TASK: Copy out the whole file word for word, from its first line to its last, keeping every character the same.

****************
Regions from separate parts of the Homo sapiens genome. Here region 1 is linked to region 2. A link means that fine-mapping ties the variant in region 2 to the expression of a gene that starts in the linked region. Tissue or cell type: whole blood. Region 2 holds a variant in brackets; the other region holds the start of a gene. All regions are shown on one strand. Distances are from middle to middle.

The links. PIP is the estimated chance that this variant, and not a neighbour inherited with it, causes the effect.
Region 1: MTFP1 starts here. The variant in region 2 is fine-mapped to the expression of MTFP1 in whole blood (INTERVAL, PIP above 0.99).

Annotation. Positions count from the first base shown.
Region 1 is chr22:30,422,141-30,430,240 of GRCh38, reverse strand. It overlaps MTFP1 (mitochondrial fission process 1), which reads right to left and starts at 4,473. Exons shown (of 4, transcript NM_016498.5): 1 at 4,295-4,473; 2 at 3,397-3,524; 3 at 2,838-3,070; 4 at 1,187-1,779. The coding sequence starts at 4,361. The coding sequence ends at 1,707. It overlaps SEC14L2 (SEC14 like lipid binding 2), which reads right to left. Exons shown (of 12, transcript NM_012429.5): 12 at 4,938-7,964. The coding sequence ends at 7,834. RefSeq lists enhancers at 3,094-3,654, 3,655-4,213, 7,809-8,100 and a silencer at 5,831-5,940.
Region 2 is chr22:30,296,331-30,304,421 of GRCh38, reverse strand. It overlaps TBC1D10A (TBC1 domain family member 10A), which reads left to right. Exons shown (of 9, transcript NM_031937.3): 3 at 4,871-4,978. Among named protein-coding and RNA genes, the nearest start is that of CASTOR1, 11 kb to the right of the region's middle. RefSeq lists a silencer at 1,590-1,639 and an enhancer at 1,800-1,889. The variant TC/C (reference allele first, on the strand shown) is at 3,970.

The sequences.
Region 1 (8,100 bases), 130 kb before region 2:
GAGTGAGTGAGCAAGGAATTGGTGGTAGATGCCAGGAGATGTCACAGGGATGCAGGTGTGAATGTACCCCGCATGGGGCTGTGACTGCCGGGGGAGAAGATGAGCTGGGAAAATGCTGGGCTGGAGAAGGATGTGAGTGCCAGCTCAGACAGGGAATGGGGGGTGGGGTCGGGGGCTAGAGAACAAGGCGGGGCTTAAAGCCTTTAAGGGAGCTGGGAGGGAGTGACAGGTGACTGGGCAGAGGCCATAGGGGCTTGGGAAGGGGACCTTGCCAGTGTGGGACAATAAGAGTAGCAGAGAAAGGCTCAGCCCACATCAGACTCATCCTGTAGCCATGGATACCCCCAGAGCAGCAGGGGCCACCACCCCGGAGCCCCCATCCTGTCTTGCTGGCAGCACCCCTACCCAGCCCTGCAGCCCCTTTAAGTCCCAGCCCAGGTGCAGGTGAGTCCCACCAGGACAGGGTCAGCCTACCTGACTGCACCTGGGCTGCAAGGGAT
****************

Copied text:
Regions from separate parts of the Homo sapiens genome. Here region 1 is linked to region 2. A link means that fine-mapping ties the variant in region 2 to the expression of a gene that starts in the linked region. Tissue or cell type: whole blood. Region 2 holds a variant in brackets; the other region holds the start of a gene. All regions are shown on one strand. Distances are from middle to middle.

The links. PIP is the estimated chance that this variant, and not a neighbour inherited with it, causes the effect.
Region 1: MTFP1 starts here. The variant in region 2 is fine-mapped to the expression of MTFP1 in whole blood (INTERVAL, PIP above 0.99).

Annotation. Positions count from the first base shown.
Region 1 is chr22:30,422,141-30,430,240 of GRCh38, reverse strand. It overlaps MTFP1 (mitochondrial fission process 1), which reads right to left and starts at 4,473. Exons shown (of 4, transcript NM_016498.5): 1 at 4,295-4,473; 2 at 3,397-3,524; 3 at 2,838-3,070; 4 at 1,187-1,779. The coding sequence starts at 4,361. The coding sequence ends at 1,707. It overlaps SEC14L2 (SEC14 like lipid binding 2), which reads right to left. Exons shown (of 12, transcript NM_012429.5): 12 at 4,938-7,964. The coding sequence ends at 7,834. RefSeq lists enhancers at 3,094-3,654, 3,655-4,213, 7,809-8,100 and a silencer at 5,831-5,940.
Region 2 is chr22:30,296,331-30,304,421 of GRCh38, reverse strand. It overlaps TBC1D10A (TBC1 domain family member 10A), which reads left to right. Exons shown (of 9, transcript NM_031937.3): 3 at 4,871-4,978. Among named protein-coding and RNA genes, the nearest start is that of CASTOR1, 11 kb to the right of the region's middle. RefSeq lists a silencer at 1,590-1,639 and an enhancer at 1,800-1,889. The variant TC/C (reference allele first, on the strand shown) is at 3,970.

The sequences.
Region 1 (8,100 bases), 130 kb before region 2:
GAGTGAGTGAGCAAGGAATTGGTGGTAGATGCCAGGAGATGTCACAGGGATGCAGGTGTGAATGTACCCCGCATGGGGCTGTGACTGCCGGGGGAGAAGATGAGCTGGGAAAATGCTGGGCTGGAGAAGGATGTGAGTGCCAGCTCAGACAGGGAATGGGGGGTGGGGTCGGGGGCTAGAGAACAAGGCGGGGCTTAAAGCCTTTAAGGGAGCTGGGAGGGAGTGACAGGTGACTGGGCAGAGGCCATAGGGGCTTGGGAAGGGGACCTTGCCAGTGTGGGACAATAAGAGTAGCAGAGAAAGGCTCAGCCCACATCAGACTCATCCTGTAGCCATGGATACCCCCAGAGCAGCAGGGGCCACCACCCCGGAGCCCCCATCCTGTCTTGCTGGCAGCACCCCTACCCAGCCCTGCAGCCCCTTTAAGTCCCAGCCCAGGTGCAGGTGAGTCCCACCAGGACAGGGTCAGCCTACCTGACTGCACCTGGGCTGCAAGGGAT